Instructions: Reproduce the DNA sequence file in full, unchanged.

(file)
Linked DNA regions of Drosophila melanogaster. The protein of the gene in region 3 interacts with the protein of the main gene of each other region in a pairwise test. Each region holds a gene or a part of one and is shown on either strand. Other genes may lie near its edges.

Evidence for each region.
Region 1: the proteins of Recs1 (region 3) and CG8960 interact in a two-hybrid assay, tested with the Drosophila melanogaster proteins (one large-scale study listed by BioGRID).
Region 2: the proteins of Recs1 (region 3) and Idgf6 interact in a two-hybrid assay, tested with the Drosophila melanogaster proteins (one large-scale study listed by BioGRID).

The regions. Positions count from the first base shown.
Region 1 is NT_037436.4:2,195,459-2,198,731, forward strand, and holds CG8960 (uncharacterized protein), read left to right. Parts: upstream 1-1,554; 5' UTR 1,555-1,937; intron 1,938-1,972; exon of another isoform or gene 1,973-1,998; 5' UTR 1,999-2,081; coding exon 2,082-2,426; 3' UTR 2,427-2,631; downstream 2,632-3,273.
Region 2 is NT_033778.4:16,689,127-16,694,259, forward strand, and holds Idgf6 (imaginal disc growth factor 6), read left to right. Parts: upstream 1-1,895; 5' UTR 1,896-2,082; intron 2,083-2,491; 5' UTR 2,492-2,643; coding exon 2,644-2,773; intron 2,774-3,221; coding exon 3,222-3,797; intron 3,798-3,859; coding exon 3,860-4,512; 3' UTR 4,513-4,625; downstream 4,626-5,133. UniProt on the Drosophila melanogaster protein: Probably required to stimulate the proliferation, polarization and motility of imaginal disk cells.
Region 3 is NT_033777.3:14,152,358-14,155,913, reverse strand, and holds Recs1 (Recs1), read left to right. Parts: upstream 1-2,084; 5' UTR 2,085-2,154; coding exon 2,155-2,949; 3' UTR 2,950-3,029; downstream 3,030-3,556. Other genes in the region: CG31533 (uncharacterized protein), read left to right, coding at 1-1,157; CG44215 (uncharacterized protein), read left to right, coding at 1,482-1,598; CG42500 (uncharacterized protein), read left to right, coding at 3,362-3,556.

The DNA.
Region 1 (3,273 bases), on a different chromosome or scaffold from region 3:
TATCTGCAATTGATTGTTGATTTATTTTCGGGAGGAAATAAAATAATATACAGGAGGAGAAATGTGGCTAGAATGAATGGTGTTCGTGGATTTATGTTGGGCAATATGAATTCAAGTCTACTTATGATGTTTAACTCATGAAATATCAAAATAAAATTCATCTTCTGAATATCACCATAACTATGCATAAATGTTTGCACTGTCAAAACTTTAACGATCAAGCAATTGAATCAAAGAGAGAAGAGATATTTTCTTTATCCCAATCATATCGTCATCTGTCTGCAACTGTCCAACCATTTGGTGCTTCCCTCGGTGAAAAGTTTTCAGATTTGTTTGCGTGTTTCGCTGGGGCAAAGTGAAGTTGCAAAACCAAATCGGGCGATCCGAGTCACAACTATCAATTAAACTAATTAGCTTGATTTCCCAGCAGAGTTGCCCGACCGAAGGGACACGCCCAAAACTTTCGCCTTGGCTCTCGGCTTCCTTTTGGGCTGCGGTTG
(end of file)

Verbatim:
Linked DNA regions of Drosophila melanogaster. The protein of the gene in region 3 interacts with the protein of the main gene of each other region in a pairwise test. Each region holds a gene or a part of one and is shown on either strand. Other genes may lie near its edges.

Evidence for each region.
Region 1: the proteins of Recs1 (region 3) and CG8960 interact in a two-hybrid assay, tested with the Drosophila melanogaster proteins (one large-scale study listed by BioGRID).
Region 2: the proteins of Recs1 (region 3) and Idgf6 interact in a two-hybrid assay, tested with the Drosophila melanogaster proteins (one large-scale study listed by BioGRID).

The regions. Positions count from the first base shown.
Region 1 is NT_037436.4:2,195,459-2,198,731, forward strand, and holds CG8960 (uncharacterized protein), read left to right. Parts: upstream 1-1,554; 5' UTR 1,555-1,937; intron 1,938-1,972; exon of another isoform or gene 1,973-1,998; 5' UTR 1,999-2,081; coding exon 2,082-2,426; 3' UTR 2,427-2,631; downstream 2,632-3,273.
Region 2 is NT_033778.4:16,689,127-16,694,259, forward strand, and holds Idgf6 (imaginal disc growth factor 6), read left to right. Parts: upstream 1-1,895; 5' UTR 1,896-2,082; intron 2,083-2,491; 5' UTR 2,492-2,643; coding exon 2,644-2,773; intron 2,774-3,221; coding exon 3,222-3,797; intron 3,798-3,859; coding exon 3,860-4,512; 3' UTR 4,513-4,625; downstream 4,626-5,133. UniProt on the Drosophila melanogaster protein: Probably required to stimulate the proliferation, polarization and motility of imaginal disk cells.
Region 3 is NT_033777.3:14,152,358-14,155,913, reverse strand, and holds Recs1 (Recs1), read left to right. Parts: upstream 1-2,084; 5' UTR 2,085-2,154; coding exon 2,155-2,949; 3' UTR 2,950-3,029; downstream 3,030-3,556. Other genes in the region: CG31533 (uncharacterized protein), read left to right, coding at 1-1,157; CG44215 (uncharacterized protein), read left to right, coding at 1,482-1,598; CG42500 (uncharacterized protein), read left to right, coding at 3,362-3,556.

The DNA.
Region 1 (3,273 bases), on a different chromosome or scaffold from region 3:
TATCTGCAATTGATTGTTGATTTATTTTCGGGAGGAAATAAAATAATATACAGGAGGAGAAATGTGGCTAGAATGAATGGTGTTCGTGGATTTATGTTGGGCAATATGAATTCAAGTCTACTTATGATGTTTAACTCATGAAATATCAAAATAAAATTCATCTTCTGAATATCACCATAACTATGCATAAATGTTTGCACTGTCAAAACTTTAACGATCAAGCAATTGAATCAAAGAGAGAAGAGATATTTTCTTTATCCCAATCATATCGTCATCTGTCTGCAACTGTCCAACCATTTGGTGCTTCCCTCGGTGAAAAGTTTTCAGATTTGTTTGCGTGTTTCGCTGGGGCAAAGTGAAGTTGCAAAACCAAATCGGGCGATCCGAGTCACAACTATCAATTAAACTAATTAGCTTGATTTCCCAGCAGAGTTGCCCGACCGAAGGGACACGCCCAAAACTTTCGCCTTGGCTCTCGGCTTCCTTTTGGGCTGCGGTTG